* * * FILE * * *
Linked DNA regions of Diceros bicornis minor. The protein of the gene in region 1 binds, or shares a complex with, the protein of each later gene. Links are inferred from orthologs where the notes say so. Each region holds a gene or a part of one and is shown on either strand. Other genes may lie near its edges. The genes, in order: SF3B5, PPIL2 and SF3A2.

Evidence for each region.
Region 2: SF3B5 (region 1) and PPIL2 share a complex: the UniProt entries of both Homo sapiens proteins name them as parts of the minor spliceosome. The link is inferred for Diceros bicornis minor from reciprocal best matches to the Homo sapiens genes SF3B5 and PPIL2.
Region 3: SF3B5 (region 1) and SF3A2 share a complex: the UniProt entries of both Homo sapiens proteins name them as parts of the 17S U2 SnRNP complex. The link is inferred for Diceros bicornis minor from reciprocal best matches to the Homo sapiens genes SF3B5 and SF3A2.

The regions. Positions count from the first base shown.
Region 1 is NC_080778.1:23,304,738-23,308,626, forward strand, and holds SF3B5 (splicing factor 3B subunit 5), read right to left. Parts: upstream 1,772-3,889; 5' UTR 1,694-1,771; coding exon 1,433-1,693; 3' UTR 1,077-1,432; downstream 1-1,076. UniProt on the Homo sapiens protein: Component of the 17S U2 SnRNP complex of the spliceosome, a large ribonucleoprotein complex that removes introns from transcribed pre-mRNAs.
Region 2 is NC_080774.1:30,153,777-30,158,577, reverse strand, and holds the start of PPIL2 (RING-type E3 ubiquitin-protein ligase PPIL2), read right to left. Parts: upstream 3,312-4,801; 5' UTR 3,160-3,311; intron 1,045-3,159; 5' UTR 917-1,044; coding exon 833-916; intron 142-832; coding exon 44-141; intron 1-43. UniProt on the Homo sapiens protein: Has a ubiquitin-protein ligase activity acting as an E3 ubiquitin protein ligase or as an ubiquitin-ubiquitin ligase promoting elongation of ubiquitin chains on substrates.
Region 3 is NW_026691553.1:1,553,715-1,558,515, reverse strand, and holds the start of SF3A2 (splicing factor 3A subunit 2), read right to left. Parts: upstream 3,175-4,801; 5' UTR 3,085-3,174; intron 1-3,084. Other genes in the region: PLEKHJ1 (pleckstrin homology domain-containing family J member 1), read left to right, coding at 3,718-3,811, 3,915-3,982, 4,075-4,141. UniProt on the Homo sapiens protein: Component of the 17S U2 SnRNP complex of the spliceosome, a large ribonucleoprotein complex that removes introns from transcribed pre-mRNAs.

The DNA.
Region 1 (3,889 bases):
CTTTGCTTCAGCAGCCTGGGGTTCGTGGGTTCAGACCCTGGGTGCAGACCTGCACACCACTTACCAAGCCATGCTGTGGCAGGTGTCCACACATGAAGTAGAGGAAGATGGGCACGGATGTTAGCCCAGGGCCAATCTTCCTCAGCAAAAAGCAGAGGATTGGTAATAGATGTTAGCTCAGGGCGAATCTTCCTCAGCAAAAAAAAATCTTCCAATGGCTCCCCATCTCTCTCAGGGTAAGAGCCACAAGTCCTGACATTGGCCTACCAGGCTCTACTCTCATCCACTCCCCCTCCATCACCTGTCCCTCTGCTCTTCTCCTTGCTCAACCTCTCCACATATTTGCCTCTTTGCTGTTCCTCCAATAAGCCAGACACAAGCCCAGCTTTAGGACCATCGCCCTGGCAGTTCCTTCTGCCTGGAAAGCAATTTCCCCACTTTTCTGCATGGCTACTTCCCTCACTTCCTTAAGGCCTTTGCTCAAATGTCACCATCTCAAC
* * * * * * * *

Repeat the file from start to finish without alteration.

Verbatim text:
Linked DNA regions of Diceros bicornis minor. The protein of the gene in region 1 binds, or shares a complex with, the protein of each later gene. Links are inferred from orthologs where the notes say so. Each region holds a gene or a part of one and is shown on either strand. Other genes may lie near its edges. The genes, in order: SF3B5, PPIL2 and SF3A2.

Evidence for each region.
Region 2: SF3B5 (region 1) and PPIL2 share a complex: the UniProt entries of both Homo sapiens proteins name them as parts of the minor spliceosome. The link is inferred for Diceros bicornis minor from reciprocal best matches to the Homo sapiens genes SF3B5 and PPIL2.
Region 3: SF3B5 (region 1) and SF3A2 share a complex: the UniProt entries of both Homo sapiens proteins name them as parts of the 17S U2 SnRNP complex. The link is inferred for Diceros bicornis minor from reciprocal best matches to the Homo sapiens genes SF3B5 and SF3A2.

The regions. Positions count from the first base shown.
Region 1 is NC_080778.1:23,304,738-23,308,626, forward strand, and holds SF3B5 (splicing factor 3B subunit 5), read right to left. Parts: upstream 1,772-3,889; 5' UTR 1,694-1,771; coding exon 1,433-1,693; 3' UTR 1,077-1,432; downstream 1-1,076. UniProt on the Homo sapiens protein: Component of the 17S U2 SnRNP complex of the spliceosome, a large ribonucleoprotein complex that removes introns from transcribed pre-mRNAs.
Region 2 is NC_080774.1:30,153,777-30,158,577, reverse strand, and holds the start of PPIL2 (RING-type E3 ubiquitin-protein ligase PPIL2), read right to left. Parts: upstream 3,312-4,801; 5' UTR 3,160-3,311; intron 1,045-3,159; 5' UTR 917-1,044; coding exon 833-916; intron 142-832; coding exon 44-141; intron 1-43. UniProt on the Homo sapiens protein: Has a ubiquitin-protein ligase activity acting as an E3 ubiquitin protein ligase or as an ubiquitin-ubiquitin ligase promoting elongation of ubiquitin chains on substrates.
Region 3 is NW_026691553.1:1,553,715-1,558,515, reverse strand, and holds the start of SF3A2 (splicing factor 3A subunit 2), read right to left. Parts: upstream 3,175-4,801; 5' UTR 3,085-3,174; intron 1-3,084. Other genes in the region: PLEKHJ1 (pleckstrin homology domain-containing family J member 1), read left to right, coding at 3,718-3,811, 3,915-3,982, 4,075-4,141. UniProt on the Homo sapiens protein: Component of the 17S U2 SnRNP complex of the spliceosome, a large ribonucleoprotein complex that removes introns from transcribed pre-mRNAs.

The DNA.
Region 1 (3,889 bases):
CTTTGCTTCAGCAGCCTGGGGTTCGTGGGTTCAGACCCTGGGTGCAGACCTGCACACCACTTACCAAGCCATGCTGTGGCAGGTGTCCACACATGAAGTAGAGGAAGATGGGCACGGATGTTAGCCCAGGGCCAATCTTCCTCAGCAAAAAGCAGAGGATTGGTAATAGATGTTAGCTCAGGGCGAATCTTCCTCAGCAAAAAAAAATCTTCCAATGGCTCCCCATCTCTCTCAGGGTAAGAGCCACAAGTCCTGACATTGGCCTACCAGGCTCTACTCTCATCCACTCCCCCTCCATCACCTGTCCCTCTGCTCTTCTCCTTGCTCAACCTCTCCACATATTTGCCTCTTTGCTGTTCCTCCAATAAGCCAGACACAAGCCCAGCTTTAGGACCATCGCCCTGGCAGTTCCTTCTGCCTGGAAAGCAATTTCCCCACTTTTCTGCATGGCTACTTCCCTCACTTCCTTAAGGCCTTTGCTCAAATGTCACCATCTCAAC